Stephen J. Schueler, M.D.

Overview

Abdominal Tenderness and Fever 71 Causes

The freeMD virtual doctor has found 71 conditions that can cause Abdominal Tenderness and Fever.

Mouse over to view each condition's most common symptoms

There are 6 common conditions that can cause Abdominal Tenderness and Fever.
  1. Bladder Infection
  2. Food Poisoning
  3. Gastroenteritis
  4. Urinary Tract Infection
  5. Venereal Disease
  6. Viral Gastroenteritis
There are 14 somewhat common conditions that can cause Abdominal Tenderness and Fever.
  1. Alcoholic Hepatitis
  2. Appendicitis
  3. Biliary Colic
  4. Campylobacter Enteritis
  5. Diverticulitis
  6. Epstein Barr Infection
  7. Gallbladder Disease
  8. Gallstones
  9. Giardia Infection
  10. Hepatitis A
  11. Hepatitis B
  12. Hepatitis
  13. Postpartum Infection
  14. Viral Hepatitis
There are 19 uncommon conditions that can cause Abdominal Tenderness and Fever.
  1. Bacterial Endocarditis
  2. Bladder Stone
  3. Chlamydia Trachomatis
  4. Chronic Pancreatitis
  5. Crohn's Disease
  6. Cytomegalovirus Intestinal Infection
  7. Hepatitis C
  8. Hepatomegaly
  9. Incarcerated Hernia
  10. Incarcerated Inguinal Hernia
  11. Incisional Hernia
  12. Inguinal Hernia
  13. Intestinal Obstruction
  14. Mesenteric Lymphadenitis
  15. Pancreatitis
  16. Pelvic Inflammatory Disease
  17. Sickle Cell Anemia
  18. Umbilical Hernia
  19. Ventral Hernia
There are 32 rare conditions that can cause Abdominal Tenderness and Fever.
  1. Abdominal Abscess
  2. Abdominal Sepsis
  3. Amebic Dysentery
  4. Budd-Chiari Syndrome
  5. Burkitt Lymphoma
  6. Cholangiocarcinoma
  7. Cholangitis
  8. Cholera
  9. Chronic Persistent Hepatitis
  10. Cryptosporidium Enterocolitis
  11. Extraintestinal Amebiasis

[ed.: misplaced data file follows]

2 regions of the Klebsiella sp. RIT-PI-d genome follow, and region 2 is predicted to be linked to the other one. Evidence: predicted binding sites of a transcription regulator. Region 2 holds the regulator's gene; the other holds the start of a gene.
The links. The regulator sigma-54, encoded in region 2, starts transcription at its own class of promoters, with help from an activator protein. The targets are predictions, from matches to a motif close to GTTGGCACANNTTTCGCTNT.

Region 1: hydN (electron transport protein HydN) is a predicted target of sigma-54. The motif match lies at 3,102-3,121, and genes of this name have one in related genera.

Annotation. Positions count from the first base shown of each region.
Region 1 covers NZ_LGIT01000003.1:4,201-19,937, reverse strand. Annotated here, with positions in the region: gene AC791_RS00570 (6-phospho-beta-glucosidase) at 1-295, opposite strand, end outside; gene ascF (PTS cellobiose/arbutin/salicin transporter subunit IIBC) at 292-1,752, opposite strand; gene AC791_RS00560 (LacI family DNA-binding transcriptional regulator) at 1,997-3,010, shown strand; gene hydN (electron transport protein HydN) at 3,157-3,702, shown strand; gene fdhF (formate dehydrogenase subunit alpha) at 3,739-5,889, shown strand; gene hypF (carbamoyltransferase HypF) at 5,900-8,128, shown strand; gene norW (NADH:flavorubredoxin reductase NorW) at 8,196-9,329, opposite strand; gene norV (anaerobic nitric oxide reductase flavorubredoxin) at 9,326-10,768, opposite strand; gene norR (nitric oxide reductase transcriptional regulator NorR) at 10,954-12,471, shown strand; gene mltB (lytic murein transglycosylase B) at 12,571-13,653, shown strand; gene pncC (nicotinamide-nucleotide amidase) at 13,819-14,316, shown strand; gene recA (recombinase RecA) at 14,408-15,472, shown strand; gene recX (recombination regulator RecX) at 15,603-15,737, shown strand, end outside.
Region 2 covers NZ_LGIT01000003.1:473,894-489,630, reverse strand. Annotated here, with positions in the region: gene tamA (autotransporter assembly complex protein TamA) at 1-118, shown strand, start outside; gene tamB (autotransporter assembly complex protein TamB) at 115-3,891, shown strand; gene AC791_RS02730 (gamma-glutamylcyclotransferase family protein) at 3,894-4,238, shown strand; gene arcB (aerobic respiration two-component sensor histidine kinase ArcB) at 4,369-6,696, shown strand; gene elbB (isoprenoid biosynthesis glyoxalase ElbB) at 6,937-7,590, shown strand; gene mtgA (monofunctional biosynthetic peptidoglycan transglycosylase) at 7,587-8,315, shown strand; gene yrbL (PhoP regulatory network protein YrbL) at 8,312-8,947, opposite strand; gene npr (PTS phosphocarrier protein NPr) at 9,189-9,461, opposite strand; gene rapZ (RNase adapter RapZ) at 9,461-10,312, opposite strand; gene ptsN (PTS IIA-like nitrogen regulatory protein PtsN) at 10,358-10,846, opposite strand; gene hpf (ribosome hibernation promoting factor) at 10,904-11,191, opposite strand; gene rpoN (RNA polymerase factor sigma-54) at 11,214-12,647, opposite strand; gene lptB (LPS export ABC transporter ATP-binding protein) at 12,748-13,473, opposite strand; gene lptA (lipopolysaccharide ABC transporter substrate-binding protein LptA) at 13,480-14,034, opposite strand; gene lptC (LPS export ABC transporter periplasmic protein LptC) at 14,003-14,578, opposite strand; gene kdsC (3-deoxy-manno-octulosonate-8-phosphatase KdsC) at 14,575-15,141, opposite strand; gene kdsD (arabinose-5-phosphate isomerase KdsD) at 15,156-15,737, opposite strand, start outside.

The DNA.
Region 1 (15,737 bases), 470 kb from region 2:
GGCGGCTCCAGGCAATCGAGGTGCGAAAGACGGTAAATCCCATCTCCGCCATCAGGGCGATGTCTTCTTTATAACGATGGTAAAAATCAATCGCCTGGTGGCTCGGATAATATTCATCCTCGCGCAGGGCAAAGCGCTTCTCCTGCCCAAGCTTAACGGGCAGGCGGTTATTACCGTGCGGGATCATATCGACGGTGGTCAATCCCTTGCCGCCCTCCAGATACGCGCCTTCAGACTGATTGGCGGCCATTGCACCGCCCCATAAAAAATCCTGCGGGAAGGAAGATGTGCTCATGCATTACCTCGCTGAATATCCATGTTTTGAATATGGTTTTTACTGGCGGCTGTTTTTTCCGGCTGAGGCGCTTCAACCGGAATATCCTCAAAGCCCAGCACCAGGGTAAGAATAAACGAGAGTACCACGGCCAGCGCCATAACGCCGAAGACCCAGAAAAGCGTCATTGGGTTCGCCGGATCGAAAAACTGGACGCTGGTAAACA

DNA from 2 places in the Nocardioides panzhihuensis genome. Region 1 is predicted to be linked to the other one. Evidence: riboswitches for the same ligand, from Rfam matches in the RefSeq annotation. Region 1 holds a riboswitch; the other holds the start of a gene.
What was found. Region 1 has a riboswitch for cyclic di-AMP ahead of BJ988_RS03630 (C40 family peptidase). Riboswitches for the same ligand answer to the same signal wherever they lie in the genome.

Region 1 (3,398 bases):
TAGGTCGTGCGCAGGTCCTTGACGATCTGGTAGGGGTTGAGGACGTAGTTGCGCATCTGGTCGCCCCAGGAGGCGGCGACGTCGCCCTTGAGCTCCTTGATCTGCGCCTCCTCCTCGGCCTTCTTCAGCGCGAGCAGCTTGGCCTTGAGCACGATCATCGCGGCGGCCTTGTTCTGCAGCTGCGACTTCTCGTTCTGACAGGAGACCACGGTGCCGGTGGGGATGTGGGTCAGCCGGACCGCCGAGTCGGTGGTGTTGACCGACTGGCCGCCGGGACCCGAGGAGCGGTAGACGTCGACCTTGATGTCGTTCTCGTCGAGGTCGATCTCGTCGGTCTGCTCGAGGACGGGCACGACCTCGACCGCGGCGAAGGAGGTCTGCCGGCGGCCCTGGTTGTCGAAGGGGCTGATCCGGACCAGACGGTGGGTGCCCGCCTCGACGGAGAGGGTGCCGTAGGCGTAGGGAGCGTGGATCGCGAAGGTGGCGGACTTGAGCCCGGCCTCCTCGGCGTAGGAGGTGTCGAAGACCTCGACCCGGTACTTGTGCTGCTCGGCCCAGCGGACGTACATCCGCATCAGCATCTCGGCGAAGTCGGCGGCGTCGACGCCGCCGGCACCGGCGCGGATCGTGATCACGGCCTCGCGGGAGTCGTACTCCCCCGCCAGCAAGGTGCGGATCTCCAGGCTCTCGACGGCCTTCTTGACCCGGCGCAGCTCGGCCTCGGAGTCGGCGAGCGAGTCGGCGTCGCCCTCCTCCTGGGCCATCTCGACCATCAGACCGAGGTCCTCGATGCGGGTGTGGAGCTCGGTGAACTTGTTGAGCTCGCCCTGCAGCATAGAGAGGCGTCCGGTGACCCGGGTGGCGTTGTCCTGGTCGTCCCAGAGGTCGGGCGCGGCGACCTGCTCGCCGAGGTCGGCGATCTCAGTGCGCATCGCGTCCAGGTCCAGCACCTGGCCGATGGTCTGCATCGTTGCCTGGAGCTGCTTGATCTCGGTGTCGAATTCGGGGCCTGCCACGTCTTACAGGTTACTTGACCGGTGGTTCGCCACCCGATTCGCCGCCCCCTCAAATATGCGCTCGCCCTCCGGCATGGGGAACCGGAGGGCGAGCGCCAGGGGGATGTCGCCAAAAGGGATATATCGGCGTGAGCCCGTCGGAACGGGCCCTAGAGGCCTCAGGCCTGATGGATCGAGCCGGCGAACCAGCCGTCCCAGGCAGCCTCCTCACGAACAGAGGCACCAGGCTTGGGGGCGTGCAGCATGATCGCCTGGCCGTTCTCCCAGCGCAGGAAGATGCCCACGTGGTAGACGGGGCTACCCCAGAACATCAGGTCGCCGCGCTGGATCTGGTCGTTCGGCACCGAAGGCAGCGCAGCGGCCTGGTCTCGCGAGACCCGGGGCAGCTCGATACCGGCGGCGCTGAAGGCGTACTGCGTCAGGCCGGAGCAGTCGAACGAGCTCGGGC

12. Familial Mediterranean Fever
  13. Femoral Hernia
  14. Gallbladder Cancer
  15. Henoch-Schonlein Purpura
  16. Hepatitis D
  17. Hepatitis E
  18. Hyperoxaluria
  19. Incarcerated Ventral Hernia
  20. Intussusception
  21. Liver Cancer
  22. Meckel's Diverticulum
  23. Mesenteric Vascular Occlusion
  24. Ovarian Torsion
  25. Perforated Bowel
  26. Perforated Ulcer
  27. Peritonitis
  28. Pyelonephritis
  29. Splenic Abscess
  30. Toxic Megacolon
  31. Ulcerative Colitis
  32. Volvulus

Last Updated: Feb 8, 2010 References
Authors: Stephen J. Schueler, MD; John H. Beckett, MD; D. Scott Gettings, MD
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References
  1. Ferri's Clinical Advisor, Fred F. Ferri - 2007
  2. Griffith's 5-Minute Clinical Consult, Mark Dambro - 2006
  3. Harrison's Principles of Internal Medicine, Anthony S. Fauci, Eugene Braunwald, Dennis L. Kasper, Stephen L. Hauser, Dan L. Longo, J. Larry Jameson, Joseph Loscalzo - 2008
  4. Emergency medicine: a comprehensive study guide; Judith E. Tintinalli, Gabor D. Kelen, J. Stephan Stapczynski - 2004
  5. Nelson textbook of pediatrics, Robert Kliegman, Richard E. Behrman, Waldo Emerson Nelson - 2007

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